Chief Minister of Gujarat Vijay rupani on Saturday he resigned from office, more than a year before the state goes to the polls. It is unclear what sparked the development in Prime Minister Narendra Modi’s home state, where elections to the 182-member Assembly are due to take place in December next year.
“Enter AAP Uttrakhand, presents a robust and effective opposition to the ruling BJP. BJP was forced to withdraw his CM. AAP trespasses the BJP citadel, wins 27 seats in Surat, captures opposition space in Gujarat by dislodging the ineffective Congress. BJP forced to withdraw its CM, “AAP leader Raghav Chadha said in a tweet.
The AAP has made inroads into Gujarat politics, winning 27 seats in the Surat Municipal Corporation in February. While the BJP retained power by winning 93 seats in the 120-seat SMC, the AAP led by Arvind Kejriwal won the remaining 27 seats. Congress, which had won 36 seats in SMC last time, was reduced to zero seats.
The Indian Youth Congress said in a tweet in Hindi: “In the electoral states, the people have decided to change the government of the BJP, but they constantly change the chief minister to deceive the people. No matter how many senior ministers change, People have made the decision to change the BJP itself! ”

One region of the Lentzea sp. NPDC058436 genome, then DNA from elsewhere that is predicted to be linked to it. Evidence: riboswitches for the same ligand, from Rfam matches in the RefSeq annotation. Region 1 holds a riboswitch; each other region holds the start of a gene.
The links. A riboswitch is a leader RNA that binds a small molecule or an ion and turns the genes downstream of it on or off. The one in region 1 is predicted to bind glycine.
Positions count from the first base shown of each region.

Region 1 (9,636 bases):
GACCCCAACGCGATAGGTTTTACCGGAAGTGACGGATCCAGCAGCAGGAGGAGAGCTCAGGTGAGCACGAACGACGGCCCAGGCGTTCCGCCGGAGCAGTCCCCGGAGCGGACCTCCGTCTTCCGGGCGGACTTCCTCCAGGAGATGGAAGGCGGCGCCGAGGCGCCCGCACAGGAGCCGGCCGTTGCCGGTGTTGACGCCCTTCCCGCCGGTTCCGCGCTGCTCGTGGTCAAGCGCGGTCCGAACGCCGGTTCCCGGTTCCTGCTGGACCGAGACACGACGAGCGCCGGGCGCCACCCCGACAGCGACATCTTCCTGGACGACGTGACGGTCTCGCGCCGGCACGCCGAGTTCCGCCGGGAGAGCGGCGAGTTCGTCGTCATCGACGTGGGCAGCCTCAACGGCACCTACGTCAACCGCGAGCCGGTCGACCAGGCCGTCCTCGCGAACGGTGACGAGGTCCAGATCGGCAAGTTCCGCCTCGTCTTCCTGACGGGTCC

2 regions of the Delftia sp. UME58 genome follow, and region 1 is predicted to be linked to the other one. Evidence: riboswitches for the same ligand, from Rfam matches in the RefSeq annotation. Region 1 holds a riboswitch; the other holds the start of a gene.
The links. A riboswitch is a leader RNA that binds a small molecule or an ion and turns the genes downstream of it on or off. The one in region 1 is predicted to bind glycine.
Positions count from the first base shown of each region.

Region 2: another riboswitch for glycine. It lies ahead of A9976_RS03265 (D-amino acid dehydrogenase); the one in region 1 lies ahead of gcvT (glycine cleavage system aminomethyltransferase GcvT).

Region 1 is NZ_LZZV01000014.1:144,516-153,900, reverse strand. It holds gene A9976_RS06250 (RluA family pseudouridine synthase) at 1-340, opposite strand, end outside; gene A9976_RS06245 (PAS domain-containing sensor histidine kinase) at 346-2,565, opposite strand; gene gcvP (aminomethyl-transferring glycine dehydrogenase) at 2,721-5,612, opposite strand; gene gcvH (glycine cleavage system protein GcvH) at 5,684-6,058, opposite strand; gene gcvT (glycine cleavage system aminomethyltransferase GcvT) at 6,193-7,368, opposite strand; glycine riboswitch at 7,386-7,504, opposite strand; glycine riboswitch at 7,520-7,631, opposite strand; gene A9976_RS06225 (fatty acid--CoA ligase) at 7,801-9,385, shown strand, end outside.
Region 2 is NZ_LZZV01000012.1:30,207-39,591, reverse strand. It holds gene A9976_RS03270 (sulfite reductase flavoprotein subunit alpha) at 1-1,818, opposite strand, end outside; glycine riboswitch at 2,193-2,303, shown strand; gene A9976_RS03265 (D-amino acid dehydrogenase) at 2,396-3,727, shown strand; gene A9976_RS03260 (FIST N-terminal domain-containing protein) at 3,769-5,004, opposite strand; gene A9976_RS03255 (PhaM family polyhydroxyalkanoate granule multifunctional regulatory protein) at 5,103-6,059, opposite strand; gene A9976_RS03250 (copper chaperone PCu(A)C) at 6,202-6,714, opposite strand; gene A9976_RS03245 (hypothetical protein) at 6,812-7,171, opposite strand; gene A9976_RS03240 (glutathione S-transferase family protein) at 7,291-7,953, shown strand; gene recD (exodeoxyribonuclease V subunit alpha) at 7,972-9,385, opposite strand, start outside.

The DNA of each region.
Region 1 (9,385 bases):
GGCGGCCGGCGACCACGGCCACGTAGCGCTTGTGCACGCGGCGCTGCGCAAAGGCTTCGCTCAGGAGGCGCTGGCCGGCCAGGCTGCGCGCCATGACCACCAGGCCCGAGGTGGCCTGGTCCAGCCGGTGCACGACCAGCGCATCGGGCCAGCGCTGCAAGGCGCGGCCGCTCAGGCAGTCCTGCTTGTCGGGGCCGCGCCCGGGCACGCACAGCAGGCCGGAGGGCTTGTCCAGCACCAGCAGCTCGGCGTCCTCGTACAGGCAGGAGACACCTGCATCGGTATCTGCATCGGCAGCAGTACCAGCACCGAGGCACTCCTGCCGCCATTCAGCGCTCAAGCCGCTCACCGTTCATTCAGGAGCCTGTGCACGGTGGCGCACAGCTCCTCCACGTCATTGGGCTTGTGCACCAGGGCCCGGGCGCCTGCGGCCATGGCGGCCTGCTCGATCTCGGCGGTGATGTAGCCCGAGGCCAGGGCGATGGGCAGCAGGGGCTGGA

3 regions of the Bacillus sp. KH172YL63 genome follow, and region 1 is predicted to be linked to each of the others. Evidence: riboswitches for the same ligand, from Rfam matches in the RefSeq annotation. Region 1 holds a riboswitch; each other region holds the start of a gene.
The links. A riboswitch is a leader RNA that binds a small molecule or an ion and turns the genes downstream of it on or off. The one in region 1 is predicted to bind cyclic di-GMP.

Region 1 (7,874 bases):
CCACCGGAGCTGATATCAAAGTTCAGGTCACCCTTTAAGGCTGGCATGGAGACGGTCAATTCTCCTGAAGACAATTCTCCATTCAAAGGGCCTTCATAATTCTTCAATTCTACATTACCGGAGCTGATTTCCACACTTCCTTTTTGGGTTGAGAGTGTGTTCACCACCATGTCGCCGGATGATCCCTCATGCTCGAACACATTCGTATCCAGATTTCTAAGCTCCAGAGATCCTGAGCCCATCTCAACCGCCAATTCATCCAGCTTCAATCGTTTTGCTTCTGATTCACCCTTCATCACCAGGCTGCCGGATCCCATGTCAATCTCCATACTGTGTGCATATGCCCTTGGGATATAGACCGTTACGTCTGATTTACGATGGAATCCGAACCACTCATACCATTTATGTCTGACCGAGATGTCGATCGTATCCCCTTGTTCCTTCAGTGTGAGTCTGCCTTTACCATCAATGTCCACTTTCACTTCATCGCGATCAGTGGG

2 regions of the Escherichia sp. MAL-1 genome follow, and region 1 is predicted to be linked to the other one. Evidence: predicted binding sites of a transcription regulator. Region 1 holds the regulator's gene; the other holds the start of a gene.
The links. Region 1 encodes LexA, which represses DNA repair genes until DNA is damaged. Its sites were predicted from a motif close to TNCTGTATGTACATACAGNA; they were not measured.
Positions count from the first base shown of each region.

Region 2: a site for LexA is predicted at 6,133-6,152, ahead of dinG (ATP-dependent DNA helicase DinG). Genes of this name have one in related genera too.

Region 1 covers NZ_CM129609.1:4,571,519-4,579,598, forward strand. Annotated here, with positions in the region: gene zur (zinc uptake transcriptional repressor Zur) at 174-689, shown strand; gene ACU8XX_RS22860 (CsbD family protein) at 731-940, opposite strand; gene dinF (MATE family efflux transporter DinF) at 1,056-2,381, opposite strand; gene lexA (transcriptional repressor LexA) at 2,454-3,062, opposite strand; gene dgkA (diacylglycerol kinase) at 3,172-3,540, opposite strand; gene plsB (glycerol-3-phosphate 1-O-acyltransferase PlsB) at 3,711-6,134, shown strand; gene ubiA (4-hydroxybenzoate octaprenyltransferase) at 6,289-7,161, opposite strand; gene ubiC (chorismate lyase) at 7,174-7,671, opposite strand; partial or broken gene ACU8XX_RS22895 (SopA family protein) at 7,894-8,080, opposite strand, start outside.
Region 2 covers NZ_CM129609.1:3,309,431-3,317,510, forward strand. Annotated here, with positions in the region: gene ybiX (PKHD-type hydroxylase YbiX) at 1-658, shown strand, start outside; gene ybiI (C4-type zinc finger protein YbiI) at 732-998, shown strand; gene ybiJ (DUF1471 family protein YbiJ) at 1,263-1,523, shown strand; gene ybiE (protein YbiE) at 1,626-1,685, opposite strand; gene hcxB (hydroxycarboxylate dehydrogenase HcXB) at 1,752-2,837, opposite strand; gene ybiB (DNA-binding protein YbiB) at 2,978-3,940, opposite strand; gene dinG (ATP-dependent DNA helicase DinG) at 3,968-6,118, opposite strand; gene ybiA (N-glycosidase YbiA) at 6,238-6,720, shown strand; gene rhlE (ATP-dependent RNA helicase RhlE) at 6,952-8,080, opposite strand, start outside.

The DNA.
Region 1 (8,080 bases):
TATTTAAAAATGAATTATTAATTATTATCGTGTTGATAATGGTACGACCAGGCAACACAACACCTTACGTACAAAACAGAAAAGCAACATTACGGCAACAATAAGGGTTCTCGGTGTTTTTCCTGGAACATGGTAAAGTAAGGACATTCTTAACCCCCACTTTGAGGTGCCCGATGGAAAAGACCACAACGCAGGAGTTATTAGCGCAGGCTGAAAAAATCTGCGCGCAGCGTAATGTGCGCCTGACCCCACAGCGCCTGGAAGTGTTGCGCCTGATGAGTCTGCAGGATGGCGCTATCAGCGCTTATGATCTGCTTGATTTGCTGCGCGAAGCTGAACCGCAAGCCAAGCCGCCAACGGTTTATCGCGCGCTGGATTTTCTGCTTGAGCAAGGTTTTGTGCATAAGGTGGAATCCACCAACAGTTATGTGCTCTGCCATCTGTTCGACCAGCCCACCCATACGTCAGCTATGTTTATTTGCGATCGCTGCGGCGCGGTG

The reset button the BJP has pressed on governance in the wake of the Covid-19 wave, which also saw a major overhaul by Prime Minister Narendra Modi of his own cabinet, continues as Vijay Rupani became the fourth on Saturday. chief minister to leave.
As the party works to revamp its governance model, the decision to leave Rupani as the prime minister of Gujarat, after eliminating two top ministers in Uttarakhand and one in Karnataka in recent months, stands in stark contrast to its decision to remain inflexible. in endorsement of his boss. ministerial elections during Modi’s first term despite scathing voices against some of them.
Political observers believe the changes highlight the BJP leaders’ analysis of feedback on the ground and their willingness to address it, despite the fact that a final word on the shakeup can only be uttered in elections.